i am not sure where the genre is going, but I am also not so sure Banff is slipping into irrelevancy either. is there another model that is going to replace it? does the adventure film world need a new model? it’s obviously wide open right now for people to produce their own stories and distribute them through youtube and vimeo. but on the other hand, the guys who are great storytellers are great for a reason, and they need to make money so they can stay alive. they can’t just throw up their work on the internet for free. what you are seeing at banff is a combination of people who are both pro storytellers (like Big Up and Sender Films) and people who are first time filmmakers (like Mountains in Motion and myself). banff will likely stay relevant for that reason – it allows filmmakers to get their videos seen without releasing them entirely for free online where they can’t be compensated in anyway. it also allows banff to showcase unique films from across the spectrum, which is a big deal for developing young filmmakers. i personally enjoy that variety.

    perhaps that model will change at some point. and perhaps the crowds at banff tour stops will tire of basically seeing the same cliched variations on a tired old theme every year. but my guess is unless some one else can do a better job sharing the stoke, there will always be a new crop of adventure minded people looking for fresh inspiration and adventure porn, and they will likely keep filling up the seats. and there will likely always be another group of people who are not as easily impressed as they may have been the year before.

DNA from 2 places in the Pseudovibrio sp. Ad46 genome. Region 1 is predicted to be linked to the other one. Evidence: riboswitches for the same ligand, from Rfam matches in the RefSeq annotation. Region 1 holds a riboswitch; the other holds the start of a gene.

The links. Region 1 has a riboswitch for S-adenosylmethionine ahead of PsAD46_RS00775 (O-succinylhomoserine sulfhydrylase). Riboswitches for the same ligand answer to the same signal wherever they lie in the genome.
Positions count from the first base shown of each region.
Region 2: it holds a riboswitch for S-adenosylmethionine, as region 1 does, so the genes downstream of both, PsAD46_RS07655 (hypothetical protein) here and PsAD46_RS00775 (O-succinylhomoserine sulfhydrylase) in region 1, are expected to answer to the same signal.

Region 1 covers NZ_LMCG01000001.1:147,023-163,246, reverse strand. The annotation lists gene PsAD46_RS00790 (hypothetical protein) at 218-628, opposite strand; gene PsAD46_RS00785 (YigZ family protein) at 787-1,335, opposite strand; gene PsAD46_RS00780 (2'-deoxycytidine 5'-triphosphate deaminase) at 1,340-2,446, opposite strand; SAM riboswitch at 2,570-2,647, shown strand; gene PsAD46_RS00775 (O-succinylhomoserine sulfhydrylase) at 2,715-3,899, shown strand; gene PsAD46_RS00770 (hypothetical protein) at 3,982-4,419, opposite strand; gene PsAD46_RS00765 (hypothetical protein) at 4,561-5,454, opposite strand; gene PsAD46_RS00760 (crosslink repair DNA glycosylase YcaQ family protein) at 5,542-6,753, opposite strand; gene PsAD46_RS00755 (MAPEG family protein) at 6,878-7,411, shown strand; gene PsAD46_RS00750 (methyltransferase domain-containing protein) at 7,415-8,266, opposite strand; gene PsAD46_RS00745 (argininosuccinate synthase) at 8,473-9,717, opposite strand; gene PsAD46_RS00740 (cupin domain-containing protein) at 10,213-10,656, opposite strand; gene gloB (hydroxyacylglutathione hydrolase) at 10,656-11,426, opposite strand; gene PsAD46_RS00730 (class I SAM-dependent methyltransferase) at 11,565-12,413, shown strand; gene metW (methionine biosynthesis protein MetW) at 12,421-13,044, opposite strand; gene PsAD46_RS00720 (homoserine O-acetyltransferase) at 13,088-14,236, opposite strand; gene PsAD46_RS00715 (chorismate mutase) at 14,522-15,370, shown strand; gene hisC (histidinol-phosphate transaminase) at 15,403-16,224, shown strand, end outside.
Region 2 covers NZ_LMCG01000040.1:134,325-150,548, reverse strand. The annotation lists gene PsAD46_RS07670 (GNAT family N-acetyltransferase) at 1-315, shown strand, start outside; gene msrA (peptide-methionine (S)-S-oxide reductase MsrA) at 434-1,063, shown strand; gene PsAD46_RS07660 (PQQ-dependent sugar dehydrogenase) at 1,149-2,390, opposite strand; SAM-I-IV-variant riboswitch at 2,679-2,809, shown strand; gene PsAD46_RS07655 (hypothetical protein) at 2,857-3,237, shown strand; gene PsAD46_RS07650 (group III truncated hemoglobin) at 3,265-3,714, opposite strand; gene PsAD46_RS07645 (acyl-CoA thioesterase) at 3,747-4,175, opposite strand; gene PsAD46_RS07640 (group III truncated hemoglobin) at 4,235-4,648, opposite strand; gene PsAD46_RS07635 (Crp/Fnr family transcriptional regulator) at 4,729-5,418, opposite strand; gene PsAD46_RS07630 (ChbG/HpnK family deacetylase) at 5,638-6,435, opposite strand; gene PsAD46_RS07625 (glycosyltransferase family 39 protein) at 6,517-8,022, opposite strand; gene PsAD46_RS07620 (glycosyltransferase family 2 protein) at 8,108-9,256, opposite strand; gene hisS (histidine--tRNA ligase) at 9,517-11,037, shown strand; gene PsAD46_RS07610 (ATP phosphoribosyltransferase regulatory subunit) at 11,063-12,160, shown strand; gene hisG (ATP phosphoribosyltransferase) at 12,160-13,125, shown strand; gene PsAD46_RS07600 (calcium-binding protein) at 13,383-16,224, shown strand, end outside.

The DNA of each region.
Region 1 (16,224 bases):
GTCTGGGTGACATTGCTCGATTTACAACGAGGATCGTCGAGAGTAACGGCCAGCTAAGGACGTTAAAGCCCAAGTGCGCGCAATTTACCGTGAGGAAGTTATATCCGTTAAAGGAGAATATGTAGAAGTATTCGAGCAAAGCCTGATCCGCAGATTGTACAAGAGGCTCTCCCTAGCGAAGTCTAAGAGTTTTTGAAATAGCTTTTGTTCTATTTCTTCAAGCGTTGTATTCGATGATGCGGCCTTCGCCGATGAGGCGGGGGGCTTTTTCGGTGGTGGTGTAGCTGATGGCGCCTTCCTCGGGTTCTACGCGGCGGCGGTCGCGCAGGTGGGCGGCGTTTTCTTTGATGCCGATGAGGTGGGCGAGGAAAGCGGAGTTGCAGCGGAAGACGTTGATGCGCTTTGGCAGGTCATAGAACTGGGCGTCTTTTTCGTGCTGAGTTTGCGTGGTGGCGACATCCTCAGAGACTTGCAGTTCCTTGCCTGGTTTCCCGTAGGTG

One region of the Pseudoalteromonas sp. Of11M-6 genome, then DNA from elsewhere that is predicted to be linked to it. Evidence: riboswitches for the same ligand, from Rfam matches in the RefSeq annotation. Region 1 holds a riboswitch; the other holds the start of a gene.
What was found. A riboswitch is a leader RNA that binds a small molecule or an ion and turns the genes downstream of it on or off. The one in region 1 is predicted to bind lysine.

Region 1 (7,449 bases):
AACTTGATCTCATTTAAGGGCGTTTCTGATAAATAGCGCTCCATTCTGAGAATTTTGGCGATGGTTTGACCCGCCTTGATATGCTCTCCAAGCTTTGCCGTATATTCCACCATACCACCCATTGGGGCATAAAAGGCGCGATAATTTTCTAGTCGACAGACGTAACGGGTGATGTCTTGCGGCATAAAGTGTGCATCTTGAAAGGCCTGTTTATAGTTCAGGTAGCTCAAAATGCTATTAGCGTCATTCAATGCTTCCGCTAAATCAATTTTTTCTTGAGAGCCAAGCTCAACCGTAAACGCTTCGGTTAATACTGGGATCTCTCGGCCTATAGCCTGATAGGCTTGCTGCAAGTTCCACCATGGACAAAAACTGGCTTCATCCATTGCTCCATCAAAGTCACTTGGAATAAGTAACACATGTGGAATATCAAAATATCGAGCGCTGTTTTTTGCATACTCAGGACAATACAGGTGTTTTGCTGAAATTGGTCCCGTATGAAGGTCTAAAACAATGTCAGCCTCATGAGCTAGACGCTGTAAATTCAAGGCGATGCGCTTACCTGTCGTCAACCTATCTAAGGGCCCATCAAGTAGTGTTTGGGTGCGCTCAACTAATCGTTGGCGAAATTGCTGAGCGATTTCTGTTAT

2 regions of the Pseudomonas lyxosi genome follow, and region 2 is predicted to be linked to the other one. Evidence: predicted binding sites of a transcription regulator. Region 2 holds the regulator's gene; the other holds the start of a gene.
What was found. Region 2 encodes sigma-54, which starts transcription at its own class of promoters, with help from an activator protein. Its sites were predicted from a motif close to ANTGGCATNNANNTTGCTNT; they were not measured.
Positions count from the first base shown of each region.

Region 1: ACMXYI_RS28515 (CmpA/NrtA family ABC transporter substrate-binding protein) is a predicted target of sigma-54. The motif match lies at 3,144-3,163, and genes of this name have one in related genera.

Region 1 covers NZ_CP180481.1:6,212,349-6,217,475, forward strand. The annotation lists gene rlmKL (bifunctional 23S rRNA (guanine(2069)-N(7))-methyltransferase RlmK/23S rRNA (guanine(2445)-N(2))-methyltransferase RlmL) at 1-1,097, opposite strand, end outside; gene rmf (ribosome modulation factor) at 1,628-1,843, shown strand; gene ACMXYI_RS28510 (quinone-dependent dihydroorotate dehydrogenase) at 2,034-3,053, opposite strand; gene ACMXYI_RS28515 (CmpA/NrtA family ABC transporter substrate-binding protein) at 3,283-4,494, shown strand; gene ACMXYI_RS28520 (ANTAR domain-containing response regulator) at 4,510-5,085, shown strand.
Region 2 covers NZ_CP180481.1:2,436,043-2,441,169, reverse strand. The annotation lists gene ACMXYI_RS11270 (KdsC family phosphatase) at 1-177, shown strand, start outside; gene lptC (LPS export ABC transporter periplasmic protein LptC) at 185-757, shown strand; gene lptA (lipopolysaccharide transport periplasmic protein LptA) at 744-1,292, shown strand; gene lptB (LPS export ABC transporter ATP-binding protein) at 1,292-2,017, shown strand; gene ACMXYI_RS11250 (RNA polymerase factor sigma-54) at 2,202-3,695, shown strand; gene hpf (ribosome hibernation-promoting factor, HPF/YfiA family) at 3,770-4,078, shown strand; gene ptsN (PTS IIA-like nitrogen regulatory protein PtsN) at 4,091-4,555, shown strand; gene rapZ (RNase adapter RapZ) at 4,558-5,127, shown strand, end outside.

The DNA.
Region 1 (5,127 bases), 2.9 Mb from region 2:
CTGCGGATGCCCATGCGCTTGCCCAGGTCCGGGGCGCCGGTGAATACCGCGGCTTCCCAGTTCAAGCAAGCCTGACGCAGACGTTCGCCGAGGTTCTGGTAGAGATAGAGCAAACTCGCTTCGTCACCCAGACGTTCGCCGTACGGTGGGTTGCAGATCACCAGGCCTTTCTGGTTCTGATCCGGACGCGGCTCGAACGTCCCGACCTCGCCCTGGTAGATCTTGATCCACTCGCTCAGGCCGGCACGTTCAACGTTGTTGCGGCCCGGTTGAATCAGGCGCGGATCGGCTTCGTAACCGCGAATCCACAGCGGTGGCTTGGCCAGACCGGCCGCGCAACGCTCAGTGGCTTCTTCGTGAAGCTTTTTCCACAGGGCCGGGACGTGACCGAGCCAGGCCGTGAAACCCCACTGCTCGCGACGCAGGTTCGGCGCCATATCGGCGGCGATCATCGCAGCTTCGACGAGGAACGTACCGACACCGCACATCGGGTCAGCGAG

so that said, i’m very curious which films you’ve seen in the last while that you do think are worth checking out, besides honnold 3.0. i know you liked “cold,” which tells me you will probably like renan, jimmy, and conrads new film “MERU” when it is finally finished. did you happen to see “Crossing the Ice?” i thought it was awesome – but almost entirely because cas and jonesy have infectious personalities and they weren’t afraid to videotape themselves in their most vulnerable situations… what about gimp monkeys, did that show at your stop?

  4. [For everyone out there, Dan’s Last of the Great Unknown is very much worth seeking out, and Banff or elsewhere.]

    We did see Crossing the Ice this year, which was very good. Their dedication to filming their own suffering was indeed impressive. Eastern Rises, from two years ago, is still one of my favorite outdoor films of all time.